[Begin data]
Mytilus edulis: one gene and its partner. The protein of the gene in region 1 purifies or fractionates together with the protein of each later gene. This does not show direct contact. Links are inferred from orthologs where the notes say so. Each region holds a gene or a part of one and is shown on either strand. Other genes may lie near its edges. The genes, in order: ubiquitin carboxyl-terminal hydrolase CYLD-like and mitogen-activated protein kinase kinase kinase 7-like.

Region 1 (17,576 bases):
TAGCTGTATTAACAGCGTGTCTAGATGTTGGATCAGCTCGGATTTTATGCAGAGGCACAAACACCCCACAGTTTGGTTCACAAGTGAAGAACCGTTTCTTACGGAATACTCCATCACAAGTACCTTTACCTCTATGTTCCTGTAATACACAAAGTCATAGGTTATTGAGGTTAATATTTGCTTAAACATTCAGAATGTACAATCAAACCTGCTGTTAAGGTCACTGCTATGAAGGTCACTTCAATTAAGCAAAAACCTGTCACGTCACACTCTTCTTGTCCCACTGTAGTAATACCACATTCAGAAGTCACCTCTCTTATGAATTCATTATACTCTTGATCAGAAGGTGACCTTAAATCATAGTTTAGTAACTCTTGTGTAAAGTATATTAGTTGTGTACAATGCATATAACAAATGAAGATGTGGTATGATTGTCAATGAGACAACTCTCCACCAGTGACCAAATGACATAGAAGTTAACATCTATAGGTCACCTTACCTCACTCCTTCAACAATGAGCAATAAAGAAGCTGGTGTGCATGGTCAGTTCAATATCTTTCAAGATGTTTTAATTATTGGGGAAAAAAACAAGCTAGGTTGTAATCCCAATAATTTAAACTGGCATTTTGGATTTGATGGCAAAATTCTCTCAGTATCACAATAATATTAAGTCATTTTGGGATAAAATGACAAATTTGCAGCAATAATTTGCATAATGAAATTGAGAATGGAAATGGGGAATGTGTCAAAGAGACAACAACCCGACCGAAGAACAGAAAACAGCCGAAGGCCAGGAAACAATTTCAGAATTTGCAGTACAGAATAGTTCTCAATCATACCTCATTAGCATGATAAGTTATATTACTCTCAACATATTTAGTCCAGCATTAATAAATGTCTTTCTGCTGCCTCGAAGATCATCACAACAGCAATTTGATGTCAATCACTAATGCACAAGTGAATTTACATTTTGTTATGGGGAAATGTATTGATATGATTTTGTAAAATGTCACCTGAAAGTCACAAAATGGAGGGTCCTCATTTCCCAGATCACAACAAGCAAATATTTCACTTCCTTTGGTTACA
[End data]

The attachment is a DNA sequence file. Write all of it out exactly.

Mytilus edulis: one gene and its partner. The protein of the gene in region 1 purifies or fractionates together with the protein of each later gene. This does not show direct contact. Links are inferred from orthologs where the notes say so. Each region holds a gene or a part of one and is shown on either strand. Other genes may lie near its edges. The genes, in order: ubiquitin carboxyl-terminal hydrolase CYLD-like and mitogen-activated protein kinase kinase kinase 7-like.

Region 1 (17,576 bases):
TAGCTGTATTAACAGCGTGTCTAGATGTTGGATCAGCTCGGATTTTATGCAGAGGCACAAACACCCCACAGTTTGGTTCACAAGTGAAGAACCGTTTCTTACGGAATACTCCATCACAAGTACCTTTACCTCTATGTTCCTGTAATACACAAAGTCATAGGTTATTGAGGTTAATATTTGCTTAAACATTCAGAATGTACAATCAAACCTGCTGTTAAGGTCACTGCTATGAAGGTCACTTCAATTAAGCAAAAACCTGTCACGTCACACTCTTCTTGTCCCACTGTAGTAATACCACATTCAGAAGTCACCTCTCTTATGAATTCATTATACTCTTGATCAGAAGGTGACCTTAAATCATAGTTTAGTAACTCTTGTGTAAAGTATATTAGTTGTGTACAATGCATATAACAAATGAAGATGTGGTATGATTGTCAATGAGACAACTCTCCACCAGTGACCAAATGACATAGAAGTTAACATCTATAGGTCACCTTACCTCACTCCTTCAACAATGAGCAATAAAGAAGCTGGTGTGCATGGTCAGTTCAATATCTTTCAAGATGTTTTAATTATTGGGGAAAAAAACAAGCTAGGTTGTAATCCCAATAATTTAAACTGGCATTTTGGATTTGATGGCAAAATTCTCTCAGTATCACAATAATATTAAGTCATTTTGGGATAAAATGACAAATTTGCAGCAATAATTTGCATAATGAAATTGAGAATGGAAATGGGGAATGTGTCAAAGAGACAACAACCCGACCGAAGAACAGAAAACAGCCGAAGGCCAGGAAACAATTTCAGAATTTGCAGTACAGAATAGTTCTCAATCATACCTCATTAGCATGATAAGTTATATTACTCTCAACATATTTAGTCCAGCATTAATAAATGTCTTTCTGCTGCCTCGAAGATCATCACAACAGCAATTTGATGTCAATCACTAATGCACAAGTGAATTTACATTTTGTTATGGGGAAATGTATTGATATGATTTTGTAAAATGTCACCTGAAAGTCACAAAATGGAGGGTCCTCATTTCCCAGATCACAACAAGCAAATATTTCACTTCCTTTGGTTACA